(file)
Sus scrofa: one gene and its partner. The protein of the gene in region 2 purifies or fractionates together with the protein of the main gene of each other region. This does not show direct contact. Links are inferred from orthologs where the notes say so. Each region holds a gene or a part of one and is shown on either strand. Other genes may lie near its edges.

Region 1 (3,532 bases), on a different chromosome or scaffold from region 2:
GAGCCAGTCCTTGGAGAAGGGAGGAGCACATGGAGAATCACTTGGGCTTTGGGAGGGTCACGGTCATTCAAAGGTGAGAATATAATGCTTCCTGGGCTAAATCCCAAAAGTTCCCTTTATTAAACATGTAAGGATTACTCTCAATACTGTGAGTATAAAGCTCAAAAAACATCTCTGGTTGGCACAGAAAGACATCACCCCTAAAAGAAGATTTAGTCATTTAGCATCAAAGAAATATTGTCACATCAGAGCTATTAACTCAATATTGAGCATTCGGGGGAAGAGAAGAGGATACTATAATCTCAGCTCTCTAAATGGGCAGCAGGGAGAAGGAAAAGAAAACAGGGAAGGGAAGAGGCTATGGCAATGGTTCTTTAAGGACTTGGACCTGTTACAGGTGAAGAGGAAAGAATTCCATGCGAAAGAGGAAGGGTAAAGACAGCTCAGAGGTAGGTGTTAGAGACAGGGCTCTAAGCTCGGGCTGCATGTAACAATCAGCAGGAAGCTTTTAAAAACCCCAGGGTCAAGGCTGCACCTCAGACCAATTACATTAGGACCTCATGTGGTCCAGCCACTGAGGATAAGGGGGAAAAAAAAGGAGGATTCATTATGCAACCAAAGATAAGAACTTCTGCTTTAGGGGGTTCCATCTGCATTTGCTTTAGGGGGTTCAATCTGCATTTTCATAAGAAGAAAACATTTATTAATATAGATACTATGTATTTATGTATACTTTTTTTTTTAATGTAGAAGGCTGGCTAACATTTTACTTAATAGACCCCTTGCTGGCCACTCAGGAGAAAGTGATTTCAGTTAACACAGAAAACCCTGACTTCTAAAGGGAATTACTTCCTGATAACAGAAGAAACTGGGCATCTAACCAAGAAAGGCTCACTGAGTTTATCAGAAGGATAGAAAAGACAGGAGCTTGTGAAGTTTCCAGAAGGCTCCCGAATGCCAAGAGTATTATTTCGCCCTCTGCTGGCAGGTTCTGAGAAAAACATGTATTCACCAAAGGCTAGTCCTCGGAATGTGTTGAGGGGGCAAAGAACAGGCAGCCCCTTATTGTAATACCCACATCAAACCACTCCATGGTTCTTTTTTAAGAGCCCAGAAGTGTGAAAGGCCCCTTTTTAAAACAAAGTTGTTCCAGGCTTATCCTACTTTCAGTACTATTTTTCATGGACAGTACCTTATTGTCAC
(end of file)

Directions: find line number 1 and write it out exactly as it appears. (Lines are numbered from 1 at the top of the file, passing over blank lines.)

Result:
Sus scrofa: one gene and its partner. The protein of the gene in region 2 purifies or fractionates together with the protein of the main gene of each other region. This does not show direct contact. Links are inferred from orthologs where the notes say so. Each region holds a gene or a part of one and is shown on either strand. Other genes may lie near its edges.